Film (1967; vt Perry Rhodan – SOS aus dem Weltall; vt Alarm im Weltall; vt Órbita Mortal; vt Mission Stardust) Aitor Films. Directed by Primo Zeglio. Written by Federico De Urrutia, Sergio Donati, Karlheinz Scheer, Kurt Vogelmann, and Primo Zeglio, based on a story by Kurt Vogelmann that was based on the Perry Rhodan novels by K-H Scheer and Clark Darlton (aka Walter Ernsting). Starring Lang Jeffries, John Karlsen, Essy Persson, Stefano Sibaldi, Luis Dávila, Pinkas Braun. 95 minutes. Colour.
Astronaut Perry Rhodan (Lang Jeffries) leads a flight to the Moon to find a valuable mineral and encounters an enormous Alien Spaceship. Its occupants are two humanoid aliens, the friendly Crest (John Karlsen) and the arrogant Thora (Essy Persson), who explain to Rhodan and his crewmates that they are members of a highly advanced but dying race, which needs to be reinvigorated by merging with a younger race; they also learn that the ailing Crest is dying of leukemia. Fortunately, Rhodan knows of a Dr Haggard (Stefano Sibaldi) in Africa who is perfecting a cure for leukemia, so he and the aliens travel to Earth in an alien shuttle craft to recruit the doctor to treat Crest. While Thora fends off soldiers with her superior Technology, Rhodan and crewmate Mike Bull (Luis Dávila) use her diamonds and weapons to get a car so they can visit the doctor, who agrees to treat the alien. However, a criminal mastermind named Arkin (Pinkas Braun), who has been monitoring Rhodan's adventures hoping to profit from first the mineral and later the aliens' technology, attempts to seize control of the alien spacecraft by means of a complicated scheme involving a phony Dr. Haggard. Fortunately, Rhodan is able to thwart his plans and cure Crest, and while Arkin employs a device taken from Thora to make one final threat while their spaceship is returning to the Moon, he is ultimately catapulted into the vacuum of space to die.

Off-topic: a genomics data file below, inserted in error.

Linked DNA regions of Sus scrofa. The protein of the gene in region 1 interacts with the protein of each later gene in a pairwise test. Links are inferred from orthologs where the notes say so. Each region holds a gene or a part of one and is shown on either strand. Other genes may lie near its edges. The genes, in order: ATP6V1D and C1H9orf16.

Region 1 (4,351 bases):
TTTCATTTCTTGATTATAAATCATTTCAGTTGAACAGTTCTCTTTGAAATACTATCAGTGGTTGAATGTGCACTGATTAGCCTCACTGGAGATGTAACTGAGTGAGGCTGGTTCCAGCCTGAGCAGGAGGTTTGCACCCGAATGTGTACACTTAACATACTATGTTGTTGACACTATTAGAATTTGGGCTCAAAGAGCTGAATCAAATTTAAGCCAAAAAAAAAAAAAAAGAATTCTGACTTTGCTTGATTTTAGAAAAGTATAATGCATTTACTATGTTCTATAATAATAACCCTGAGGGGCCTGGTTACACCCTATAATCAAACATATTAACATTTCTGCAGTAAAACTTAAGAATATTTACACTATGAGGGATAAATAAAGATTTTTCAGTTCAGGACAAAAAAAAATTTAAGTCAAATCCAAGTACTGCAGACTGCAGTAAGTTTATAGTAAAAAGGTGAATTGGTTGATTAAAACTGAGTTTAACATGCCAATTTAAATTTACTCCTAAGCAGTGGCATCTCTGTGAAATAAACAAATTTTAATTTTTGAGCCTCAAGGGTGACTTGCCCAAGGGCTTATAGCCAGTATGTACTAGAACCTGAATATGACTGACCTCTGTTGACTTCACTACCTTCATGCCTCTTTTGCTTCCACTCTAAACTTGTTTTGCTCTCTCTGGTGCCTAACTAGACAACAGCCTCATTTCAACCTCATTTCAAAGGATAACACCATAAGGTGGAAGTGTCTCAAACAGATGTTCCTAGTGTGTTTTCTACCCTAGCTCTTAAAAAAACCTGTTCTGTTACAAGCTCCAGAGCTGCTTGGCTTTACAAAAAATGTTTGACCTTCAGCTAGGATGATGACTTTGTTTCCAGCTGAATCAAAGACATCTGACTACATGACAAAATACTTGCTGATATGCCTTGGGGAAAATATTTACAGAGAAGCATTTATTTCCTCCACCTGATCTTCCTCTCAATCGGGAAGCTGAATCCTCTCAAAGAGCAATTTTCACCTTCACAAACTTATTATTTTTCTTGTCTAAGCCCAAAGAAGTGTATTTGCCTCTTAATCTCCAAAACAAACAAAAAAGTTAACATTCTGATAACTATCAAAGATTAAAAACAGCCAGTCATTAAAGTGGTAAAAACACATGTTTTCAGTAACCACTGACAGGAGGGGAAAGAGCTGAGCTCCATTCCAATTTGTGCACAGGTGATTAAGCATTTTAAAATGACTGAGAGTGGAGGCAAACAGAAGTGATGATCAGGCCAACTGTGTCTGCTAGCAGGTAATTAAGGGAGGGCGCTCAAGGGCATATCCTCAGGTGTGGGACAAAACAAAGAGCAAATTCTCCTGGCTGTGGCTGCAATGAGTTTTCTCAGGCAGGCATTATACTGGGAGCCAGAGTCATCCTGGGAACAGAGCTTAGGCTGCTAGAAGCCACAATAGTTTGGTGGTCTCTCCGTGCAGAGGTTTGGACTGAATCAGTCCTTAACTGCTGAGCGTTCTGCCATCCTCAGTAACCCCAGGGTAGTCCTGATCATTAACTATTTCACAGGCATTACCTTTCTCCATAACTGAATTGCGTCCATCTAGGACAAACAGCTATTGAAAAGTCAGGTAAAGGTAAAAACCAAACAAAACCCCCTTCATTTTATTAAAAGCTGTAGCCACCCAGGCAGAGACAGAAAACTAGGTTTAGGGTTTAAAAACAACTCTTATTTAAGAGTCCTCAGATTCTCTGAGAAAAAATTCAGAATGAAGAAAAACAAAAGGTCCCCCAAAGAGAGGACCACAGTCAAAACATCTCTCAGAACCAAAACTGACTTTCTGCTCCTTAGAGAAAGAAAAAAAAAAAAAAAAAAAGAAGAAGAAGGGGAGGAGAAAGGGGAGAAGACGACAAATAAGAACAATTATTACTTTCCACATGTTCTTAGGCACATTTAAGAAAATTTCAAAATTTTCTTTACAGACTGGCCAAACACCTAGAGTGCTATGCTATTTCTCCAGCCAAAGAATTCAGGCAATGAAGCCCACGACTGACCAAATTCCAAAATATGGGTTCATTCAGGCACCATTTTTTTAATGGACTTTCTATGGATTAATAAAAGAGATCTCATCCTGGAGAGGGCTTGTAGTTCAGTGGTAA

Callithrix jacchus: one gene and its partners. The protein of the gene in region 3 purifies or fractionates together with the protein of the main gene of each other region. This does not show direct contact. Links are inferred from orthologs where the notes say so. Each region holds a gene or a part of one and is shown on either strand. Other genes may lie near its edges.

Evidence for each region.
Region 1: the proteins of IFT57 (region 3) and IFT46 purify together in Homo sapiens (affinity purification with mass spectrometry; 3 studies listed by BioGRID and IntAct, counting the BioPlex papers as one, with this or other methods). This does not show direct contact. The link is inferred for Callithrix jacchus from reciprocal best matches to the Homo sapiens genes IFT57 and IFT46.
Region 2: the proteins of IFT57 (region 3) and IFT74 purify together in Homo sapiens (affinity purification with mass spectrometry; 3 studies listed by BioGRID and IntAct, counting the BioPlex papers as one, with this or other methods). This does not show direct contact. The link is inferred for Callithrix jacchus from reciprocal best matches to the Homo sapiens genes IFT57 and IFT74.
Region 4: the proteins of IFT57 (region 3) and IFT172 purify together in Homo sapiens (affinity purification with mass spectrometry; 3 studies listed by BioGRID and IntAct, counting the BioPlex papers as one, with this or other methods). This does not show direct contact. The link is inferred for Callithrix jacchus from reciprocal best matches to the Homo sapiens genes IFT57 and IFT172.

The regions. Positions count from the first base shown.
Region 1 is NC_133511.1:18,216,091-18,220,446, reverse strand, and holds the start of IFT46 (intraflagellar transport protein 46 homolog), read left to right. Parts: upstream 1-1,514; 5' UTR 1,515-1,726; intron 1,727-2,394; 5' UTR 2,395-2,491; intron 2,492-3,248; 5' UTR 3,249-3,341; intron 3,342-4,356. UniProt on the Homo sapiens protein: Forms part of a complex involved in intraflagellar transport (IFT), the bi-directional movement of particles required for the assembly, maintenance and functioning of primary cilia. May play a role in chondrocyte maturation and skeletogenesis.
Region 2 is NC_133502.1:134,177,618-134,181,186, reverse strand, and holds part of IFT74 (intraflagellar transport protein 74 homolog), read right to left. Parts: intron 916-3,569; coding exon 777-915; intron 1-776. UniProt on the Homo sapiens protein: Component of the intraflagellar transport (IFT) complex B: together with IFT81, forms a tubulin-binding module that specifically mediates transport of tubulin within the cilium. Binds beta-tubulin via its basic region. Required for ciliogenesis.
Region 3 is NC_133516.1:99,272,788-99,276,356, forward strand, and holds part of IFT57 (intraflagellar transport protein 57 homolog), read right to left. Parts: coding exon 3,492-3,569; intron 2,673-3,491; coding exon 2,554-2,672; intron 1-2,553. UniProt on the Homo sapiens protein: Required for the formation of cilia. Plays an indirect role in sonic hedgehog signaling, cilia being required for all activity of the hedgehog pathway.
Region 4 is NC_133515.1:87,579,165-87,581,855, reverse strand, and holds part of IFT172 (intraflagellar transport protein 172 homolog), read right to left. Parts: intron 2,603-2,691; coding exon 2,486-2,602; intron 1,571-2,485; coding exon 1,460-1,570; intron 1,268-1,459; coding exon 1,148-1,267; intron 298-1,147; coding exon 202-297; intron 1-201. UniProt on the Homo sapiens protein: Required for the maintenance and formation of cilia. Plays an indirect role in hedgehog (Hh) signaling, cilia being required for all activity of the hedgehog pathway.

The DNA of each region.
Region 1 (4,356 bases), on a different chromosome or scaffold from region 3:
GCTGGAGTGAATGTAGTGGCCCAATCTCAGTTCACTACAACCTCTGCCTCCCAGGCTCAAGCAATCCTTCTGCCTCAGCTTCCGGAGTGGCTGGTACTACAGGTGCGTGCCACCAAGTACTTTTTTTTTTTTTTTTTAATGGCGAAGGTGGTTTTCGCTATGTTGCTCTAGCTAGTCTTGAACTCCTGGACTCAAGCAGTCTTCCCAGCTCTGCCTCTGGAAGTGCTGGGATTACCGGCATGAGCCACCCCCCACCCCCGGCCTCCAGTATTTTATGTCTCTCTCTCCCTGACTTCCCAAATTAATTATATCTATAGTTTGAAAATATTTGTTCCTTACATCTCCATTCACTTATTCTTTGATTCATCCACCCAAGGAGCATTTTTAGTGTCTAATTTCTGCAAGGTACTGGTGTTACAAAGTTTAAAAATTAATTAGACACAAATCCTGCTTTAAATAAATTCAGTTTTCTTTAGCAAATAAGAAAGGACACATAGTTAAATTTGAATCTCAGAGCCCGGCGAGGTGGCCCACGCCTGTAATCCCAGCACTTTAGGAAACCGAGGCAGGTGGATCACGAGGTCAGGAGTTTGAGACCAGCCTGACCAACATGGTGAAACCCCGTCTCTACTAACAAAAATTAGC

This very weak film was given so many alternate titles that some references have been fooled into listing it as two separate films; yet it commands attention as the only Cinema adaptation to date of the very popular Perry Rhodan novels. Its plot roughly follows the series' introductory story arc, and there were presumably plans for a sequel or sequels that would show Rhodan using the aliens' technology to establish himself as Peacelord of the Universe – plans aborted by the film's spectacular failure. Its problems include consistently poor special effects and an unfortunate emphasis on very terrestrial adventures, such as a car chase, fistfights, and other melodramatic hijinks that recall crude Saturday-morning serials like Radar Men from the Moon (1952). There is precisely one impressive scene, near the end of the film, when the villainous Arkin is expelled into space and we see his body drifting further and further away, shrinking into a black background of stars. But few viewers will have the patience to watch the film long enough to see it. [GW]
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